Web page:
Down an unpaved road in Winnebago, Minnesota, sits the farm of George and Irene Bassett. Their ancestors have lived on this land since the Civil War. At first glance, the farm looks like many others in southern Minnesota, with its green and white farmhouse and big, red barn. However, it’s clear from a trip inside the barn that this farm is far from ordinary. Sandwiched between tools and farming equipment are busts of many famous faces throughout history, including Vice President Hubert Humphrey, environmentalist and writer Sigurd Olson, Pope John Paul XXIII and Dakota Chief Little Crow.

George Bassett, 93, has been depicting famous people (as well as ordinary ones) since he first became interested in art while in the Air Force during World War II. Stationed in Naples, Italy in 1945, he used to trade his ration of cigarettes for art lessons from a local shop owner. Since he had nights and weekends off, he was able to take art lessons twice a week – and he spent much of his time painting the people and places around him. “Sundays we would go out to the bay of Naples and do watercolors of the boats,” Bassett remembers.

When he came home from overseas, he got his degree and split his time farming, teaching, and doing his own sculpting, painting and artwork. He also got involved in local Democratic-Farmer-Labor politics, advocating for disabled American Veterans. It was doing this work when he first met then-Senator and soon-to-be Vice President of the United States Hubert Humphrey. “Humphrey was very sympathetic to our causes,” Bassett recalls fondly. Humphrey was receptive to Bassett’s artistic practice as well. The Senator agreed to sit for a series of live modeling sessions with Bassett, the result of which is a bust that is now on display at the Minnesota State Capital.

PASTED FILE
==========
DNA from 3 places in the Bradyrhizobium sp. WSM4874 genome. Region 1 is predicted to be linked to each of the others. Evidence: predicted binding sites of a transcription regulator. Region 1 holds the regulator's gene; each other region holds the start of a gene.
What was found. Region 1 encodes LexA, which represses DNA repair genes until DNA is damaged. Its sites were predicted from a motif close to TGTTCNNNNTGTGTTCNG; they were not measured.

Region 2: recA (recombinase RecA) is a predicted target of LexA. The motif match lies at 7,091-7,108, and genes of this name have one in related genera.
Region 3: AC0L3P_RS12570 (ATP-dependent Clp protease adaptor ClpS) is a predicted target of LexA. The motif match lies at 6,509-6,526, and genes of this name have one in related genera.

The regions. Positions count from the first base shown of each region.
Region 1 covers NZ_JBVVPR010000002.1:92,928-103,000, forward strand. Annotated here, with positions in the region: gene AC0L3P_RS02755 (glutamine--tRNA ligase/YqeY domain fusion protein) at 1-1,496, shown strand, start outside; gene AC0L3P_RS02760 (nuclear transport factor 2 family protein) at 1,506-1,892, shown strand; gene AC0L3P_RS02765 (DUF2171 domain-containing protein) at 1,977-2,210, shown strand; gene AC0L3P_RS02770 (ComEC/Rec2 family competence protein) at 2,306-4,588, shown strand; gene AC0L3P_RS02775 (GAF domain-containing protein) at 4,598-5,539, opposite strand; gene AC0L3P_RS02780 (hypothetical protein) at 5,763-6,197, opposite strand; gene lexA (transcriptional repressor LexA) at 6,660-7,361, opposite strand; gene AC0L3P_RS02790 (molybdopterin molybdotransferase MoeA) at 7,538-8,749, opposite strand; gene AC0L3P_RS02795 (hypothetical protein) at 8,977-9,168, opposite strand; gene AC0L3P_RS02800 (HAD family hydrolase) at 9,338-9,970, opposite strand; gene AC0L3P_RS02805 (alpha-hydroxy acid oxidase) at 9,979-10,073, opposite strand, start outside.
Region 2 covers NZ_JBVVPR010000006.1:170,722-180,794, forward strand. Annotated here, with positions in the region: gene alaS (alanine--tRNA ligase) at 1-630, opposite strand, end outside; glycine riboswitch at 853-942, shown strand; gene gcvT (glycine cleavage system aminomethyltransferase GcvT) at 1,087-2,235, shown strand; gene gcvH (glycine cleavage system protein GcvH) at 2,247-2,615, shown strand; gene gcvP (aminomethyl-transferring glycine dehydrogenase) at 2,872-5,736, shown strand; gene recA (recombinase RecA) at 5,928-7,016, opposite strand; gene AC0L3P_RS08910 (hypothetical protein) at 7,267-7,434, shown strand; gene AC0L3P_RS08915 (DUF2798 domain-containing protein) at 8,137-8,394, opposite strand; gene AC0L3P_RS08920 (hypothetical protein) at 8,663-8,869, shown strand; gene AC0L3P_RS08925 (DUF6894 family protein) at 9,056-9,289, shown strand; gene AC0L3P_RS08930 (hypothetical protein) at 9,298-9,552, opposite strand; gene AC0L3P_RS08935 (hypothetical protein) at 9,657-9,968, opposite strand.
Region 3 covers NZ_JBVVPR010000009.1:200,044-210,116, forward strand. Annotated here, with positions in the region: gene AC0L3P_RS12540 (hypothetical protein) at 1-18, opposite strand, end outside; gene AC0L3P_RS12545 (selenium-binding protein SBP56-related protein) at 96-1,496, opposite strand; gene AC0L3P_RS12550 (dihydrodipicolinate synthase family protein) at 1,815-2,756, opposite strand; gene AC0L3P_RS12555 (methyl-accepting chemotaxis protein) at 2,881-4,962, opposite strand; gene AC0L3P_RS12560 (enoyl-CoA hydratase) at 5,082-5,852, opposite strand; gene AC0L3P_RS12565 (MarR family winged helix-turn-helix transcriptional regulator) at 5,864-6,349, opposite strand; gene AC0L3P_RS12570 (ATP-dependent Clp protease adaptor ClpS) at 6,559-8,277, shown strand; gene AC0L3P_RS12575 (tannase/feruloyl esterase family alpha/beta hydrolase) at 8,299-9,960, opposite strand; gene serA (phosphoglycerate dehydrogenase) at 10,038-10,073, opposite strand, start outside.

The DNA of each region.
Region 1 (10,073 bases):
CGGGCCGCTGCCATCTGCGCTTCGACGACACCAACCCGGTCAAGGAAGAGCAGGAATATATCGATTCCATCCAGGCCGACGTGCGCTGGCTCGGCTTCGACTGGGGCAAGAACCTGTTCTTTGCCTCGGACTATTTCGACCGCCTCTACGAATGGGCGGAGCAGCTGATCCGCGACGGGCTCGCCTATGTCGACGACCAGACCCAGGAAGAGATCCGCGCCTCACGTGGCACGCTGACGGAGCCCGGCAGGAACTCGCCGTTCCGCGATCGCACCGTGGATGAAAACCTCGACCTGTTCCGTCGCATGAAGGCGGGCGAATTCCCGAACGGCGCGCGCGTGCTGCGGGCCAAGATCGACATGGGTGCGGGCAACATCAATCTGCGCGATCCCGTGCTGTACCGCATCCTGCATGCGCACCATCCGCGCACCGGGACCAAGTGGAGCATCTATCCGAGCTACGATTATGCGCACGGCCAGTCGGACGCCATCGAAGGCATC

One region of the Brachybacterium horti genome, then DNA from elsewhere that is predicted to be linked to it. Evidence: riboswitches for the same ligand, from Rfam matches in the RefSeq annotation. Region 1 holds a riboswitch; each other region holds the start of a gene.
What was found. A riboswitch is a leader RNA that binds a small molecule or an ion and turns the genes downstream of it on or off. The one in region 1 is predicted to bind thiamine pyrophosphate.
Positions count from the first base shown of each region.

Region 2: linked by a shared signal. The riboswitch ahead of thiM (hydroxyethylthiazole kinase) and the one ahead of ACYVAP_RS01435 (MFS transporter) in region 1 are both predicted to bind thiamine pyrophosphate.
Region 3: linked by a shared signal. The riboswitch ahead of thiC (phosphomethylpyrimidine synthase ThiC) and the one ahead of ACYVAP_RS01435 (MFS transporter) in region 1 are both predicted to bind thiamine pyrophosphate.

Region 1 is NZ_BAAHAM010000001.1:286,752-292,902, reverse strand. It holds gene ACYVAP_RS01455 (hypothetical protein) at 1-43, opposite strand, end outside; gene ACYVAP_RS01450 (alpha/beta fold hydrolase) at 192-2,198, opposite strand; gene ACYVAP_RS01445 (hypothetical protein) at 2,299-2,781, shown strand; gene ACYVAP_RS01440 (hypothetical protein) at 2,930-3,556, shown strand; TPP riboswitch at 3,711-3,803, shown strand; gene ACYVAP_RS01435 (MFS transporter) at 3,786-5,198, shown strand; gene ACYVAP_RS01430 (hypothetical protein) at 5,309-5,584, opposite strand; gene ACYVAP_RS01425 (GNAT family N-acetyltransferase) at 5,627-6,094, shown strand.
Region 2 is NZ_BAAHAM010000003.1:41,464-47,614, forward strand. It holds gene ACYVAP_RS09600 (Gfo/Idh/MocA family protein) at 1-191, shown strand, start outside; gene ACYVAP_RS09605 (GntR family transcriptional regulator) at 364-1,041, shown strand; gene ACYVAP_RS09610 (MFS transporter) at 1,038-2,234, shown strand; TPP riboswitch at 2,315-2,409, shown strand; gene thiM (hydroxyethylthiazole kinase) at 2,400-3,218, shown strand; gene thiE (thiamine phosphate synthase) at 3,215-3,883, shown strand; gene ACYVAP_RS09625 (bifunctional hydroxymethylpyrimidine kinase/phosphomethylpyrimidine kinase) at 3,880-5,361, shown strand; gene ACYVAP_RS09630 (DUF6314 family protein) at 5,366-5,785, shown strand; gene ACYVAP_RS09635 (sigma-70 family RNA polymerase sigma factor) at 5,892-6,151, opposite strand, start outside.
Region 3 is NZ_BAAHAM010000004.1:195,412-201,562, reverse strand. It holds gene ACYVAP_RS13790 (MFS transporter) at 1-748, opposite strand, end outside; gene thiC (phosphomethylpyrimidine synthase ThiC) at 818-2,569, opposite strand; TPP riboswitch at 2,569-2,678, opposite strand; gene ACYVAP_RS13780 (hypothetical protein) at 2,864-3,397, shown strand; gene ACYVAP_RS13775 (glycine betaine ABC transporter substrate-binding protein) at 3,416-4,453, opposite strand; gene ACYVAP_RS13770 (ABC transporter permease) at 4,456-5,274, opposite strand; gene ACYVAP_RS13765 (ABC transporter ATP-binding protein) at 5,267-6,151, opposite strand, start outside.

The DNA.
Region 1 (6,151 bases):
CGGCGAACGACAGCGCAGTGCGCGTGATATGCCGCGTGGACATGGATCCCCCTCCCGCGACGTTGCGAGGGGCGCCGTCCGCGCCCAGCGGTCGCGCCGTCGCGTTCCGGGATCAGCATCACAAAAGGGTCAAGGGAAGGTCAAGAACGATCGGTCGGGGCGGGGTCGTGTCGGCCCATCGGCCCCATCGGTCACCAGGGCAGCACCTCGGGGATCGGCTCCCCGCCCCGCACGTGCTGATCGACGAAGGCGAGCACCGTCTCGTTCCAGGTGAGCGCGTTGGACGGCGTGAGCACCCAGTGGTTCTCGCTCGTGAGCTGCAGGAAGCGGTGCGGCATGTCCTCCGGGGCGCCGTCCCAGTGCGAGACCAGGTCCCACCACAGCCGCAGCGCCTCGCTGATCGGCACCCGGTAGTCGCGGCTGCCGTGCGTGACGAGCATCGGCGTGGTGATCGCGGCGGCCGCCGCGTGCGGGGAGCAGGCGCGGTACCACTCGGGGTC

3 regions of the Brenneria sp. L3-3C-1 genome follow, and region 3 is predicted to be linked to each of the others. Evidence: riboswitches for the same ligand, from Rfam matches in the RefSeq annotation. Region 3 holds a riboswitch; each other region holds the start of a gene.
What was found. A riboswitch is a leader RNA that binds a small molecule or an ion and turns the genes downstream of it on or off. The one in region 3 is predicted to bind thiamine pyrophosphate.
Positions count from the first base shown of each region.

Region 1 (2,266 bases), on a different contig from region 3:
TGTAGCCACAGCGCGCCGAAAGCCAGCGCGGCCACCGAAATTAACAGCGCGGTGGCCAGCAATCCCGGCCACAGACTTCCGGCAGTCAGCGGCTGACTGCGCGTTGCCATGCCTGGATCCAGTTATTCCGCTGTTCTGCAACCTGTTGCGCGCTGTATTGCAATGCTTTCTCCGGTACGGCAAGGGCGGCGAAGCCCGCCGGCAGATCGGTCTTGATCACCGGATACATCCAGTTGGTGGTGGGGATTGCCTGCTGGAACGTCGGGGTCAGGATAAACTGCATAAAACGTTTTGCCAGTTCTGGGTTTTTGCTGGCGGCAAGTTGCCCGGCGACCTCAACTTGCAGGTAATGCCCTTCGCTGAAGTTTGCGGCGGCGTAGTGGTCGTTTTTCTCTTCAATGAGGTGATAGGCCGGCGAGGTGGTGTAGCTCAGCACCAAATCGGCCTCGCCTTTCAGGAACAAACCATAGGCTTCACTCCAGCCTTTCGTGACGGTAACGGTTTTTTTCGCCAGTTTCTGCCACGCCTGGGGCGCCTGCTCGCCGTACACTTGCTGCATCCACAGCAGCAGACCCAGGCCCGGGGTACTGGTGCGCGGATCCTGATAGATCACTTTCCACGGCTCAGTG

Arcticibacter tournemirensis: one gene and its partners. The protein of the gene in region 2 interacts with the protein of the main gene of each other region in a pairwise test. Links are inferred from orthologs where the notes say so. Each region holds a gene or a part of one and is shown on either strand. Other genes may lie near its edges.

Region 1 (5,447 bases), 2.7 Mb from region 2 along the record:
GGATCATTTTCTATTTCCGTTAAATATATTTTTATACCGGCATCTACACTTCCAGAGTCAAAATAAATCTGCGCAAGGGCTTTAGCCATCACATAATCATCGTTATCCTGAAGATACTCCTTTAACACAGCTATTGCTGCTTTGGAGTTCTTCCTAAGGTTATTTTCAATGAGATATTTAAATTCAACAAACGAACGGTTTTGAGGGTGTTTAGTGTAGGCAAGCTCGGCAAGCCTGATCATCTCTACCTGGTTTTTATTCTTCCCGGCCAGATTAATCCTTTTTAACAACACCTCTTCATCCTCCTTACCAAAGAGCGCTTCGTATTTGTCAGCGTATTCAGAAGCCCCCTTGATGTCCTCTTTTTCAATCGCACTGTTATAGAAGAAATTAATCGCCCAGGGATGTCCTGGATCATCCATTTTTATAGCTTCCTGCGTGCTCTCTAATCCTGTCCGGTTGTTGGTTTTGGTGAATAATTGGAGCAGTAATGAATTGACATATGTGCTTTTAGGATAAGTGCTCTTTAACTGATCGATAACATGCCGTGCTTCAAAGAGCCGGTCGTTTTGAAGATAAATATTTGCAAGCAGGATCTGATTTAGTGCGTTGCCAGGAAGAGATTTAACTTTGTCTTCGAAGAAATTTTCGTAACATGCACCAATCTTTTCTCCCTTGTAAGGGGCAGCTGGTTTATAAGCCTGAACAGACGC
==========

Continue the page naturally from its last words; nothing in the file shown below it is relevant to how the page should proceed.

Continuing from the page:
Other commissions soon followed. Senator Randy Staten commissioned a bust of Martin Luther King, Jr. for the Minnesota State Capital, and Bassett worked with the African American Artist Committee and the Minnesota Historical Society to make that happen. The Minnesota Historical Society also commissioned a bust of Sigurd Olson, and the Bakken Museum houses his life-size sculpture of Earl Bakken. He also has consulted with the Papal Nuncio on a bust he did of Pope John Paul XXIII for his local church.

However, sculpting world leaders isn’t all Bassett cares about. In fact, he believes that “throughout art history, artists have painted or sculpted the people and subjects in their lives or people familiar to them. Sometimes that’s when you get your best. I do not make art just for famous people, and it is not a priority.”

Most recently, Bassett has been sculpting a wide variety of subjects. He says, “I like making busts of anyone, but I have a special affection when making art of my children or grandchildren.” Ultimately, Bassett states that, “My legacy is if my work is appreciated”.

Minnesota Music: Vicky Emerson

Production Team: Kate McDonald, Eric Pagel. Brennan Vance
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This story is made possible by the Arts and Cultural Heritage Fund and the citizens of Minnesota.